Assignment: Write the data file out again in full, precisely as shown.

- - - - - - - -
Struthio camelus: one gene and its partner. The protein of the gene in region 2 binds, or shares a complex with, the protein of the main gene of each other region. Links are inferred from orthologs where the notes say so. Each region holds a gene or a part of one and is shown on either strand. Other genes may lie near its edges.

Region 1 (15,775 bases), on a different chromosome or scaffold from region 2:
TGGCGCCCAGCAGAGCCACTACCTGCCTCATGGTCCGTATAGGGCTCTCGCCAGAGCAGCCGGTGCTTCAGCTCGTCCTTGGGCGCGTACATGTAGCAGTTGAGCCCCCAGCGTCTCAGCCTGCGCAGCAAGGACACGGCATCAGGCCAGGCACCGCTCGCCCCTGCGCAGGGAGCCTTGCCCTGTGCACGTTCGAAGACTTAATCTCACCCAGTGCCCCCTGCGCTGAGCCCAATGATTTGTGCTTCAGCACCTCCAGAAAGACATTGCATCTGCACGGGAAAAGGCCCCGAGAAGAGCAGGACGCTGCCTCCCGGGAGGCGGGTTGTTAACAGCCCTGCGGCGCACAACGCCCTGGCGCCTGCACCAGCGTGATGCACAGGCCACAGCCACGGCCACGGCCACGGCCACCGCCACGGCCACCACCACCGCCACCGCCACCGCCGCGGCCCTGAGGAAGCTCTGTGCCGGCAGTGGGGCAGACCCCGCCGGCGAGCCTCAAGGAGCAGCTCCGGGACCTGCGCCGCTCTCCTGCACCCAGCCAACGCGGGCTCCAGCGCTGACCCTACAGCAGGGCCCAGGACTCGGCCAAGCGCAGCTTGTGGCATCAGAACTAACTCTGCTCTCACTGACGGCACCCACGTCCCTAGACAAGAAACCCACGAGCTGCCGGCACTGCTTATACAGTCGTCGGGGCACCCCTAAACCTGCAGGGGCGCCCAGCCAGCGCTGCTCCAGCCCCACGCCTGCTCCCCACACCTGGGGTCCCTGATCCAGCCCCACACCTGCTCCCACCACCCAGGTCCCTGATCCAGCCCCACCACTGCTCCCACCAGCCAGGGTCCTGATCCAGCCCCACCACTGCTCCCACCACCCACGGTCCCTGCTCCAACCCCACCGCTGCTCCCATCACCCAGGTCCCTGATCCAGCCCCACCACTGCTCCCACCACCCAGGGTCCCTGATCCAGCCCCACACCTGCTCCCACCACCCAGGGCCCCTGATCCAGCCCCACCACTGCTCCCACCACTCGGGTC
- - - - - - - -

Struthio camelus: one gene and its partner. The protein of the gene in region 2 binds, or shares a complex with, the protein of the main gene of each other region. Links are inferred from orthologs where the notes say so. Each region holds a gene or a part of one and is shown on either strand. Other genes may lie near its edges.

Region 1 (15,775 bases), on a different chromosome or scaffold from region 2:
TGGCGCCCAGCAGAGCCACTACCTGCCTCATGGTCCGTATAGGGCTCTCGCCAGAGCAGCCGGTGCTTCAGCTCGTCCTTGGGCGCGTACATGTAGCAGTTGAGCCCCCAGCGTCTCAGCCTGCGCAGCAAGGACACGGCATCAGGCCAGGCACCGCTCGCCCCTGCGCAGGGAGCCTTGCCCTGTGCACGTTCGAAGACTTAATCTCACCCAGTGCCCCCTGCGCTGAGCCCAATGATTTGTGCTTCAGCACCTCCAGAAAGACATTGCATCTGCACGGGAAAAGGCCCCGAGAAGAGCAGGACGCTGCCTCCCGGGAGGCGGGTTGTTAACAGCCCTGCGGCGCACAACGCCCTGGCGCCTGCACCAGCGTGATGCACAGGCCACAGCCACGGCCACGGCCACGGCCACCGCCACGGCCACCACCACCGCCACCGCCACCGCCGCGGCCCTGAGGAAGCTCTGTGCCGGCAGTGGGGCAGACCCCGCCGGCGAGCCTCAAGGAGCAGCTCCGGGACCTGCGCCGCTCTCCTGCACCCAGCCAACGCGGGCTCCAGCGCTGACCCTACAGCAGGGCCCAGGACTCGGCCAAGCGCAGCTTGTGGCATCAGAACTAACTCTGCTCTCACTGACGGCACCCACGTCCCTAGACAAGAAACCCACGAGCTGCCGGCACTGCTTATACAGTCGTCGGGGCACCCCTAAACCTGCAGGGGCGCCCAGCCAGCGCTGCTCCAGCCCCACGCCTGCTCCCCACACCTGGGGTCCCTGATCCAGCCCCACACCTGCTCCCACCACCCAGGTCCCTGATCCAGCCCCACCACTGCTCCCACCAGCCAGGGTCCTGATCCAGCCCCACCACTGCTCCCACCACCCACGGTCCCTGCTCCAACCCCACCGCTGCTCCCATCACCCAGGTCCCTGATCCAGCCCCACCACTGCTCCCACCACCCAGGGTCCCTGATCCAGCCCCACACCTGCTCCCACCACCCAGGGCCCCTGATCCAGCCCCACCACTGCTCCCACCACTCGGGTC